Skip to main content

Emirates reports massive drop in revenue in 2020

The Dubai-based airline's revenues fell billions and it is relying on reserves and support from the government to continue flying.
This picture taken on July 17, 2020 shows an Emirates Boeing 777-31H aircraft taxying upon arrival at the Iranian capital Tehran's Imam Khomeini International Airport. - The UAE's Emirates airlines landed its first flight in Tehran on July 17 after a five month shutdown due to the novel coronavirus pandemic. (Photo by - / AFP) (Photo by -/AFP via Getty Images)

Emirates experienced more than $3 billion in losses this year due to the COVID-19 pandemic, the airline said Thursday. The Dubai-based company is receiving assistance from the government as it continues to fly and expand its network.

Emirates Group’s revenue for the first six months of fiscal year 2020-2021 went down a whopping 75% to $3.7 billion from $14.5 billion at the same time last year, the company announced in a press release Thursday. This period refers to April through the end of September. Emirates is a subsidiary of Emirates Group, which is in turn owned by the government of Dubai in the United Arab Emirates.

Emirates Group had not recorded a half-year loss in 30 years. The figures are a result of the crisis in global travel resulting from the coronavirus, its chairman and chief executive said.

“We began our current financial year amid a global lockdown when air passenger traffic was at a literal standstill,” said Sheikh Ahmed bin Saeed Al Maktoum in the statement. "In this unprecedented situation for the aviation and travel industry, the Emirates Group recorded a half-year loss for the first time in over 30 years.”

Emirates' revenues this year mostly came from cargo, according to Emirates Group.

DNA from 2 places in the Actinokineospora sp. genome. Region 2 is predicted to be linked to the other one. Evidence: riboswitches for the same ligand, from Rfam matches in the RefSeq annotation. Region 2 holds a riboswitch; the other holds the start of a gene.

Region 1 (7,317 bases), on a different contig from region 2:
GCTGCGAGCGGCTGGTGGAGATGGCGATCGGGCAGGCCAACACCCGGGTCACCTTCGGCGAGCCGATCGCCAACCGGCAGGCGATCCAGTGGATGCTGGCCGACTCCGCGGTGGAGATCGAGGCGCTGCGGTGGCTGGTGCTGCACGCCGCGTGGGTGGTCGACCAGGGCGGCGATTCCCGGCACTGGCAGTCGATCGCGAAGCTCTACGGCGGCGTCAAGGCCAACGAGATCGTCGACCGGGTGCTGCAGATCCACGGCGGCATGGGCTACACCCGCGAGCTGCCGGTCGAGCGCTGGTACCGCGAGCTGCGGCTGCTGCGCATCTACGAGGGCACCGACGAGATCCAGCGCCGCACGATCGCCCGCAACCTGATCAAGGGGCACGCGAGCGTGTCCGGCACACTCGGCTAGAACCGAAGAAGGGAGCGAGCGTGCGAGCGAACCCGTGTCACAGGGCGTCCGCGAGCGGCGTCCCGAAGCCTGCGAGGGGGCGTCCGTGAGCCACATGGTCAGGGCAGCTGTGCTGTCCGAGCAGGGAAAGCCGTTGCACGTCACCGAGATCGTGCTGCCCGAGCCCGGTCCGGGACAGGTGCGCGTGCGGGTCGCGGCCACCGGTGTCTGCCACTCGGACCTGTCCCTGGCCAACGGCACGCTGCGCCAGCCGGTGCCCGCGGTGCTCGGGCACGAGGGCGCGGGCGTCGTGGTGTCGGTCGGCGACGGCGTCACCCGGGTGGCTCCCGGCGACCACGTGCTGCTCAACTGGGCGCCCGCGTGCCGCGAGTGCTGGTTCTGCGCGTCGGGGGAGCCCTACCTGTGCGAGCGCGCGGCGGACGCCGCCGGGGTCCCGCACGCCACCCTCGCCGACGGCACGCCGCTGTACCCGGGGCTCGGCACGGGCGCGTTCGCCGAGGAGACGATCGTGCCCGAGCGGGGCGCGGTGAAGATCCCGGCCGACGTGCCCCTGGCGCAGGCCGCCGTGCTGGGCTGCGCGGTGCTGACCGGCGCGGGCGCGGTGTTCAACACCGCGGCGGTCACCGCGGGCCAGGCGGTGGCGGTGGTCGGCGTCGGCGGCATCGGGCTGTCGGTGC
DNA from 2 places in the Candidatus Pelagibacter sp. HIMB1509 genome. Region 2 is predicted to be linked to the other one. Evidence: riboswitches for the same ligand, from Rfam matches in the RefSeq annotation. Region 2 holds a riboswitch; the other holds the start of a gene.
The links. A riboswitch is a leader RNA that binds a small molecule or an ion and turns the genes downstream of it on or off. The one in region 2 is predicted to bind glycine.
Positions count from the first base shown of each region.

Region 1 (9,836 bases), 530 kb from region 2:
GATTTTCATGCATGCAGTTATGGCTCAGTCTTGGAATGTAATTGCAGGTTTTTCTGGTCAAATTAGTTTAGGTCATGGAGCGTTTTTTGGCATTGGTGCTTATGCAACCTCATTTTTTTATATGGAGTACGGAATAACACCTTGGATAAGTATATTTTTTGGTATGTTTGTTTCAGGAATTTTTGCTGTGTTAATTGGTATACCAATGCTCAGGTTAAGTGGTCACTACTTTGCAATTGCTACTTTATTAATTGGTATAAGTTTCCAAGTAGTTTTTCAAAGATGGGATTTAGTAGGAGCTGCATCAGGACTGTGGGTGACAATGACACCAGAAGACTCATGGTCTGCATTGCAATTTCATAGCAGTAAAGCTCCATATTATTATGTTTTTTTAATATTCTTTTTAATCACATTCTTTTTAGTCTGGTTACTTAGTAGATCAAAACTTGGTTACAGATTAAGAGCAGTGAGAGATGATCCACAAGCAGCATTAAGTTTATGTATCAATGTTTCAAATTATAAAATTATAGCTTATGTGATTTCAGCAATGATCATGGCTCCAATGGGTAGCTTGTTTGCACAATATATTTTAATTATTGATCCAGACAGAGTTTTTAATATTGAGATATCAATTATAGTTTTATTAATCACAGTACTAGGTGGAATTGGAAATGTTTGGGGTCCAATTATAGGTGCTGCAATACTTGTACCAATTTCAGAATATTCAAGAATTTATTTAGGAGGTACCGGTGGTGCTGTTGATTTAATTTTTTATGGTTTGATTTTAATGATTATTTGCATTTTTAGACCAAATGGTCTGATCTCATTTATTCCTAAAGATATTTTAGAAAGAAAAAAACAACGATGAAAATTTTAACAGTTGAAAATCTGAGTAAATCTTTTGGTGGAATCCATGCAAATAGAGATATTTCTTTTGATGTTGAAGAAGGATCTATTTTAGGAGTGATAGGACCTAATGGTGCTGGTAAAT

Like other UAE airlines, Emirates suspended flights in March as the virus took hold around the region. It resumed passenger flights to a select list of destinations in May and has since then gradually rebuilt its network.

The Dubai carrier’s financial struggles are not new. The Dubai government gave Emirates $2 billion in August to help it stay in the skies. Emirates also offered employees unpaid leave in August and cut jobs in June. Other airlines in the Gulf, including Etihad Airways in Abu Dhabi, have faced similar issues.

There may be better days ahead for Emirates. Starting Saturday, visitors from the UAE to the United Kingdom will not need to isolate upon their arrival. This could boost tourism and flight bookings for the holiday season. Dubai also remains open to tourism amid limited travel destinations for people around the world.

Emirates may not immediately benefit from the blossoming economic ties between the UAE and Israel, as the budget airline flydubai is currently operating the Tel Aviv-Dubai route.

Maktoum said Emirates Group’s cash reserves and support for the Dubai government are enabling it to continue operating.

More from Al-Monitor Staff

Recommended Articles